Nine times out of ten, the router administrator has forgotten to add the ip nat outside or ip nat inside command to the router interfaces. In fact, this is almost always the problem! The next most frequent mistakes include the wrong ACL and a misspelled pool name (it is case sensitive).

You can debug NAT translations on the router by using the debug ip nat [detailed] command, and you can view the NAT pool with the show ip nat translations command.

Section 6 Questions

1. NAT converts the _______ headers for incoming and outgoing traffic and keeps track of
each session.
2. The _______ address is the IP address of an outside, or external, host as it appears to
inside hosts.
3. How do you designate inside and outside NAT interfaces?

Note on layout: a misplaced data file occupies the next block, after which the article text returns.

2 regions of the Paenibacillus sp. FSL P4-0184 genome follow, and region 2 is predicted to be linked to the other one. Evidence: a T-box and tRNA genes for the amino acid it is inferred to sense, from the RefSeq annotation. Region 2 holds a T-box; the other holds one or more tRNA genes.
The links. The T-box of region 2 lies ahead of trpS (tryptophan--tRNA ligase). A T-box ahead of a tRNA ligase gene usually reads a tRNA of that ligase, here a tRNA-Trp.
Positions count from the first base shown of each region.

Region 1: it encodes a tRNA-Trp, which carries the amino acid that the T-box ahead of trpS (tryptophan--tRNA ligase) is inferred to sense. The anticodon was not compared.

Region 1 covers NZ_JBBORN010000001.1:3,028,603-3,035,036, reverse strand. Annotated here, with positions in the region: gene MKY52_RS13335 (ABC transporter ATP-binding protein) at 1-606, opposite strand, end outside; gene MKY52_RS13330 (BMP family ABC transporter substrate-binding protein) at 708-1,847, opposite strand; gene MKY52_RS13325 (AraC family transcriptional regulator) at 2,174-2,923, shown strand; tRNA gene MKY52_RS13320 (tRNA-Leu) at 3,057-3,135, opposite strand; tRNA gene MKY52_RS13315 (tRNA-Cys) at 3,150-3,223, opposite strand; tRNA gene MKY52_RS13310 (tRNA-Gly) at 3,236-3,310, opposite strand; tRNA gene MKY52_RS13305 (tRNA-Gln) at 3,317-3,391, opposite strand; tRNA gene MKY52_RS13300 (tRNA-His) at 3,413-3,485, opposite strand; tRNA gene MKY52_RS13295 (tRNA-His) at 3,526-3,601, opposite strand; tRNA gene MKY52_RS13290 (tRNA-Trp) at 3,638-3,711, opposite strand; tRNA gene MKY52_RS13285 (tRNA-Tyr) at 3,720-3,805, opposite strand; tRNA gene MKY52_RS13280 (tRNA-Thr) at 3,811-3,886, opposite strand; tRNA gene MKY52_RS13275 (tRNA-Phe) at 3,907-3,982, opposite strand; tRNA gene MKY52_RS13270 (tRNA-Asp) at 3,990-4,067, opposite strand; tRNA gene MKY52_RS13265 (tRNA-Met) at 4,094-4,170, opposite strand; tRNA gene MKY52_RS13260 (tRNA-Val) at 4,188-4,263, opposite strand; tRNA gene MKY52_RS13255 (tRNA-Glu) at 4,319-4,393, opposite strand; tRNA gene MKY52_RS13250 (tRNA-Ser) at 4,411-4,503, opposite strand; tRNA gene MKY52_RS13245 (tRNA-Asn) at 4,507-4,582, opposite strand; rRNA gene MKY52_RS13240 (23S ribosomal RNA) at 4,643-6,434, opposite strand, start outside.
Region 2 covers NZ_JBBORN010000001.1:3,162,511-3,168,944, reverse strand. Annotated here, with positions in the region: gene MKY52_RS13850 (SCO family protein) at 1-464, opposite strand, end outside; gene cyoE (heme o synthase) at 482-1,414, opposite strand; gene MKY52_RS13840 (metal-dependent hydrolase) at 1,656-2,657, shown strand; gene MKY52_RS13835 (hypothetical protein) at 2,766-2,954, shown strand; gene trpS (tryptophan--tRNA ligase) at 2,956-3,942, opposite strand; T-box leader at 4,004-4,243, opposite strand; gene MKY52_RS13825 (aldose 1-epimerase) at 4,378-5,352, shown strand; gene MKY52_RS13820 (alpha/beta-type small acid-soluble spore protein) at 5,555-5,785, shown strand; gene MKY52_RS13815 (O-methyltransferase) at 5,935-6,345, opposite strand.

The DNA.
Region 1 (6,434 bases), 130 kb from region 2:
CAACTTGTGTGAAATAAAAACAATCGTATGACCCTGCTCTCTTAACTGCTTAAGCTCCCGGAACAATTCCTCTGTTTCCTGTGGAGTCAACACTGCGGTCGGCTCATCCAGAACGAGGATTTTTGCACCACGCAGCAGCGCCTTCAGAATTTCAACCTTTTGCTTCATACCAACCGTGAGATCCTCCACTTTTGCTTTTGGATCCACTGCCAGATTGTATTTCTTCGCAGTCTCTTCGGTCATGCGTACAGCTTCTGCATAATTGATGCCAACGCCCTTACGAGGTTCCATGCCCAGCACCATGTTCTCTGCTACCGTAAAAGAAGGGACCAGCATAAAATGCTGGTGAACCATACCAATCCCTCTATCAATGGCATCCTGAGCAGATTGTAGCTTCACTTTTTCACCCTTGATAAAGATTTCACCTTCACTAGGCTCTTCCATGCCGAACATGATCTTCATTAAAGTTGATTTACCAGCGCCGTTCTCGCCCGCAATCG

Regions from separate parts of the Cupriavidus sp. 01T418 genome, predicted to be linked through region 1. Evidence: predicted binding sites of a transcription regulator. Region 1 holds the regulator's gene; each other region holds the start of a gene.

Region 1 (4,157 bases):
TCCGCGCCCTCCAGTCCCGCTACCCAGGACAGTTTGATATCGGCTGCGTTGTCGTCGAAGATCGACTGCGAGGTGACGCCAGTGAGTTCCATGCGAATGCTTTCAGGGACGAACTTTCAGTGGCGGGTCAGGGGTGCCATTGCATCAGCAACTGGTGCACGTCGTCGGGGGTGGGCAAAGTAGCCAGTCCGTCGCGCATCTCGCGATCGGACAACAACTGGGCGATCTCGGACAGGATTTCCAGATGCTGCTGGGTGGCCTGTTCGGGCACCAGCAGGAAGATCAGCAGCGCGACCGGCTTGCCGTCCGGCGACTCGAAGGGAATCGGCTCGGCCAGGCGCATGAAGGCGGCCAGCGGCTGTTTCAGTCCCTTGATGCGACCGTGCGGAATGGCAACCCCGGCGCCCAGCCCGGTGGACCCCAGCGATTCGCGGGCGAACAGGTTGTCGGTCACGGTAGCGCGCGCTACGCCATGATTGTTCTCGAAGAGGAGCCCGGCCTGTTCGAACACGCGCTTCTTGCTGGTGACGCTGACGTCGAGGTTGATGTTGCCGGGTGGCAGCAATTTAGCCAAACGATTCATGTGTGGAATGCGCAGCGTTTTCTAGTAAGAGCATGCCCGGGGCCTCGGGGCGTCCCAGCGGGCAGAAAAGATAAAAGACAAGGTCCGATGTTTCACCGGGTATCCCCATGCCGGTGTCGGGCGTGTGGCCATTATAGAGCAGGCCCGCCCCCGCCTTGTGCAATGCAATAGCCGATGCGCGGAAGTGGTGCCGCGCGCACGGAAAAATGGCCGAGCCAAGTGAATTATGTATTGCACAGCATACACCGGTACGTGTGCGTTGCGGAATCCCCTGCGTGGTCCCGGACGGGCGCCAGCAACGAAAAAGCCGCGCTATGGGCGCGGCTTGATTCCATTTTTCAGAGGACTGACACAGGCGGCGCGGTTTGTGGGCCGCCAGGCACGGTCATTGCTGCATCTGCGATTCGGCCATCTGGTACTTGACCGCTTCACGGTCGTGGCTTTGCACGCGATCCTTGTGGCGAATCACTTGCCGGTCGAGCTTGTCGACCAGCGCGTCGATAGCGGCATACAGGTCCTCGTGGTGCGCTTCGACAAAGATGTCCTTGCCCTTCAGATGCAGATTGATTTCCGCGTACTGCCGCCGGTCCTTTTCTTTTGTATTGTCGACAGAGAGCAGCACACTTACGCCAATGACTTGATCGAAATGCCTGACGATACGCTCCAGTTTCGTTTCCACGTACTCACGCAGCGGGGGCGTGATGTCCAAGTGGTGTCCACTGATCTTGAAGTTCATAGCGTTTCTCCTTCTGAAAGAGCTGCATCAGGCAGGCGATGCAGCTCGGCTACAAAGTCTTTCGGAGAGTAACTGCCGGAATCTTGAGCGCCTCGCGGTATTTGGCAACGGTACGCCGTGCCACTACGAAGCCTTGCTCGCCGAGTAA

4. Which show command displays a list of your NAT table?
5. When would you want to use static NAT?
6. Write the configuration command for NAT 192.168.1.1 to 200.1.1.1.
7. Which command do you add to a NAT pool to enable PAT?
8. NAT most often fails to work because the _______ command is missing.
9. Which debug command shows live NAT translations occurring?

Section 6 Answers

1. Packet.
2. Outside local.
3. With the ip nat inside and ip nat outside commands.
4. The show ip nat translations command.
5. When you have a web server (for example) on the inside of your network.
6. ip nat inside source static 192.168.1.1 200.1.1.1.
7. The overload command.
8. The ip nat inside or ip nat outside command.
9. The debug ip nat [detailed] command.

Section 6 Labs

Static NAT Lab

Topology

Section 6 – Network Address Translation 25

Purpose